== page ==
# when can we interchange integration and differentiation

Let $f$ be a Riemann Integrable function over $\mathbb{R}^2$. When can we do this?

$$\frac{\partial}{\partial\theta}\int_{a}^{b}f(x,\theta)dx=\int_{a}^{b}\frac{\partial}{\partial\theta}f(x,\theta)dx$$

(Here, $a$ and $b$ are not a function of $\theta$.)

In the problem, which I am solving recently, are like this:

$f_{\theta}(x)$, here $\theta$ is constant and $\theta\in\mathbb{R}$ (usually). For example $f_{\theta}(x)=x^2\theta$. So, I am blindly interchanging integration and differentiation because of continuity over $\theta$. But I want to know little bit more.

Also, what happens if $a$ and $b$ are function of $\theta$? Thanks.

• see liebniz integral rule and the dominated convergence thoerem Nov 21, 2017 at 3:57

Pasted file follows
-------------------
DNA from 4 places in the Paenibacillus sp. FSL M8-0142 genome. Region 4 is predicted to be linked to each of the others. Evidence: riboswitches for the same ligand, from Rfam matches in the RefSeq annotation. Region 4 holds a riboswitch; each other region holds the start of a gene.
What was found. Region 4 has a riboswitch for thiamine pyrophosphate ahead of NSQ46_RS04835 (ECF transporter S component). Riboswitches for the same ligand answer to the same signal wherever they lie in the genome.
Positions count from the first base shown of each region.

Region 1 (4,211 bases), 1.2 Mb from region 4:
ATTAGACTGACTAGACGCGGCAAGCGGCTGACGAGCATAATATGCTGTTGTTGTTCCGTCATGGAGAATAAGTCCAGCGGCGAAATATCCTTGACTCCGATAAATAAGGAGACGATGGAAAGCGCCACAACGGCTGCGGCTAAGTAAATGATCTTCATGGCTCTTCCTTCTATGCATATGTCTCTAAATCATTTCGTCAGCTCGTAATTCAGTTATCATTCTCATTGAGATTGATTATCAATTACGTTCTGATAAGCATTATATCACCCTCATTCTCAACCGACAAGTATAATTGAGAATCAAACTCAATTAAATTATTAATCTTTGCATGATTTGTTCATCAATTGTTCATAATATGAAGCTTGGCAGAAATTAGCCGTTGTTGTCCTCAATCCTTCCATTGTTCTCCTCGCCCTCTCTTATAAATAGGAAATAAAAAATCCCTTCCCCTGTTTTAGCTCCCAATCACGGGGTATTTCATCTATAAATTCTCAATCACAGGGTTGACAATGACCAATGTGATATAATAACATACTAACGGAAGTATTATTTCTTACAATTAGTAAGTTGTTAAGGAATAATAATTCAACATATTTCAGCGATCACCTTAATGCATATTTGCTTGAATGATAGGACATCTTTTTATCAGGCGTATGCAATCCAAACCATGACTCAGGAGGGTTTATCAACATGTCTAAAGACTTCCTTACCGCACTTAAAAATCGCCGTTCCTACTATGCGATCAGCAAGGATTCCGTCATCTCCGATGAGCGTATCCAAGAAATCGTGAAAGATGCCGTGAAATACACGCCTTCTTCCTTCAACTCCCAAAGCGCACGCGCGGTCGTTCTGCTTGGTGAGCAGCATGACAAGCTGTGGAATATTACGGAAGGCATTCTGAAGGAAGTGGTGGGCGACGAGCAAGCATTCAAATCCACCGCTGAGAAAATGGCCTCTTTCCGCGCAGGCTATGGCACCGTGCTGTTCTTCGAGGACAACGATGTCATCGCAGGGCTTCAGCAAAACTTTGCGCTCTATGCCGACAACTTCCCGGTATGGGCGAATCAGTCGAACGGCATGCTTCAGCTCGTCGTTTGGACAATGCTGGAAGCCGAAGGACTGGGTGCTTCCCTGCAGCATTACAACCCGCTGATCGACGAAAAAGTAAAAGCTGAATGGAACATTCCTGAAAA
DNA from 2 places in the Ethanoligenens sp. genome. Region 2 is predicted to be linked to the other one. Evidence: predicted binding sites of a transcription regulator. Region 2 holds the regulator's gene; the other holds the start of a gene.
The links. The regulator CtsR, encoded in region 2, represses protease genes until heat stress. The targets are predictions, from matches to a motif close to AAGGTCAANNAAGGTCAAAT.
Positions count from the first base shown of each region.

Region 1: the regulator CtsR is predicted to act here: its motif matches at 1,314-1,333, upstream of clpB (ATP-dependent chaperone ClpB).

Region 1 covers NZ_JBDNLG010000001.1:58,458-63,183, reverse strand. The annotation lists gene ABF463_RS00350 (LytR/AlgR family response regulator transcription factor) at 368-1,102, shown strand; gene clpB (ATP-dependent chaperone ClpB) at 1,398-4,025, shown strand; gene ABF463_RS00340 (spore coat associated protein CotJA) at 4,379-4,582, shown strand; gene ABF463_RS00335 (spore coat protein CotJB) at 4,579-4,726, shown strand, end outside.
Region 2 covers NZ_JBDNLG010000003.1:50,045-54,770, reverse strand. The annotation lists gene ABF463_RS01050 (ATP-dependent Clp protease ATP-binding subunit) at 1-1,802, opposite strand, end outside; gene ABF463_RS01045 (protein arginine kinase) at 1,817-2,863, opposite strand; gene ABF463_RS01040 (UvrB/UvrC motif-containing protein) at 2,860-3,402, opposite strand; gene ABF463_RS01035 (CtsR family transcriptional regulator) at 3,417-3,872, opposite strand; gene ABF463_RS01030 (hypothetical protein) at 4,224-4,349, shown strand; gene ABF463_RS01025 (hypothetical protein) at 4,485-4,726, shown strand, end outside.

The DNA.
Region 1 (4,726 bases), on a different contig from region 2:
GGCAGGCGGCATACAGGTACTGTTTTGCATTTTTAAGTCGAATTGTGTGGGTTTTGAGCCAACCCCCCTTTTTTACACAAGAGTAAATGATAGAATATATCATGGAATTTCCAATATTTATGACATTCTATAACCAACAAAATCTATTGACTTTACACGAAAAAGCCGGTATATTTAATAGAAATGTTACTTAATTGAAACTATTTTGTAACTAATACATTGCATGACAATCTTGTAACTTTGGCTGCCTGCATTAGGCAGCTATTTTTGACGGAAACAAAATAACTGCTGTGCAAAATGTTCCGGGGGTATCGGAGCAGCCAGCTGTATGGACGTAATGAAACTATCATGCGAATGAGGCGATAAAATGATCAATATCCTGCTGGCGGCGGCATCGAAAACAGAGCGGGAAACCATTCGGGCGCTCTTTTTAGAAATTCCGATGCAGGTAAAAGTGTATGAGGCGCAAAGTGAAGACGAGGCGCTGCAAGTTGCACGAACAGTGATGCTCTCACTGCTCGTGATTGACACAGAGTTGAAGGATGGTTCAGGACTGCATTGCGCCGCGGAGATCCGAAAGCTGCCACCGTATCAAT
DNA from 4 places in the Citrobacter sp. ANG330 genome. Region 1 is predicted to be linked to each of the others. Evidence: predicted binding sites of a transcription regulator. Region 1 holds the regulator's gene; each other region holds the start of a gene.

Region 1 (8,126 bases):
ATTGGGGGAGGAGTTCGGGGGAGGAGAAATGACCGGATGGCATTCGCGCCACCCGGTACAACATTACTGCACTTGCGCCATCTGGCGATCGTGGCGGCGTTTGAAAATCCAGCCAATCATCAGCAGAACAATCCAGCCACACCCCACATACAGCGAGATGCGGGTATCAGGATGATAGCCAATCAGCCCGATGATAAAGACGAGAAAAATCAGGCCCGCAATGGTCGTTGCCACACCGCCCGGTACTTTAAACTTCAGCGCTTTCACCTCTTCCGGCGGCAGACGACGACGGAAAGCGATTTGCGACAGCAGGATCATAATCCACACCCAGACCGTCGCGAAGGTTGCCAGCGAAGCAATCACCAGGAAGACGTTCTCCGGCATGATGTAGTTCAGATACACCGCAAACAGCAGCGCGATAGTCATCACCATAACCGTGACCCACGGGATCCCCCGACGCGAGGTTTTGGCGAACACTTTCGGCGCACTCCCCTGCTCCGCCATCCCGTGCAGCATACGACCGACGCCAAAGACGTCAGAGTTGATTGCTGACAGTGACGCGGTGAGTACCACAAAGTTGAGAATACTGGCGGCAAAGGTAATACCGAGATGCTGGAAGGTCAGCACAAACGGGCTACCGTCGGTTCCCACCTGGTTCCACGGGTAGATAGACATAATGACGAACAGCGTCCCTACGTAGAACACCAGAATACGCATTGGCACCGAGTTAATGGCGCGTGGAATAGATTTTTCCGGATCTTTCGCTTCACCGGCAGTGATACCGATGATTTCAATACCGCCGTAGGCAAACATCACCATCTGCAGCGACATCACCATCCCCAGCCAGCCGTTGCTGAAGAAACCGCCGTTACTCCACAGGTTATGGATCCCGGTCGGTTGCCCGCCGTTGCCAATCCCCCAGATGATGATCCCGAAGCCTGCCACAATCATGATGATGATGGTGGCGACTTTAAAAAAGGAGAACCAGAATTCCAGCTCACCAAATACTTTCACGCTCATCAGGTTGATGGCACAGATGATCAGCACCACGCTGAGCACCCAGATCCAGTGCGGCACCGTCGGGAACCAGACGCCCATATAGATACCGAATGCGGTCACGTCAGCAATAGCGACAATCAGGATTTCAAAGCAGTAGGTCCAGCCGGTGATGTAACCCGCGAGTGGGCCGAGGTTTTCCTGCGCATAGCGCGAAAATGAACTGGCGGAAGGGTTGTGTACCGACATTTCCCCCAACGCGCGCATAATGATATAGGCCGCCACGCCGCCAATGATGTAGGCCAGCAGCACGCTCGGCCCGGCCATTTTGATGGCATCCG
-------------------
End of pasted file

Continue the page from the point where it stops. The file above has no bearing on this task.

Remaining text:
• Your example function is separable and so you just pull the theta out and takes its derivative. If the limits are a function of theta, then the chain rule is required. In probably most cases that one comes across in calculus courses, you can interchange derivative and integral. Nov 21, 2017 at 4:01

You may interchange integration and differentiation precisely when Leibniz says you may. In your notation, for Riemann integrals: when $f$ and $\frac{\partial f(x,t)}{\partial x}$ are continuous in $x$ and $t$ (both) in an open neighborhood of $\{x\} \times [a,b]$.
• I meant the case like $f\in C([0,T],H)$ for some Hilbert space $H$ and integrating the $H$-valued functions. Hopefully, I could find a chapter in Evans book related to this topic (Space involving times Section 5.9.2) Apr 19, 2018 at 18:30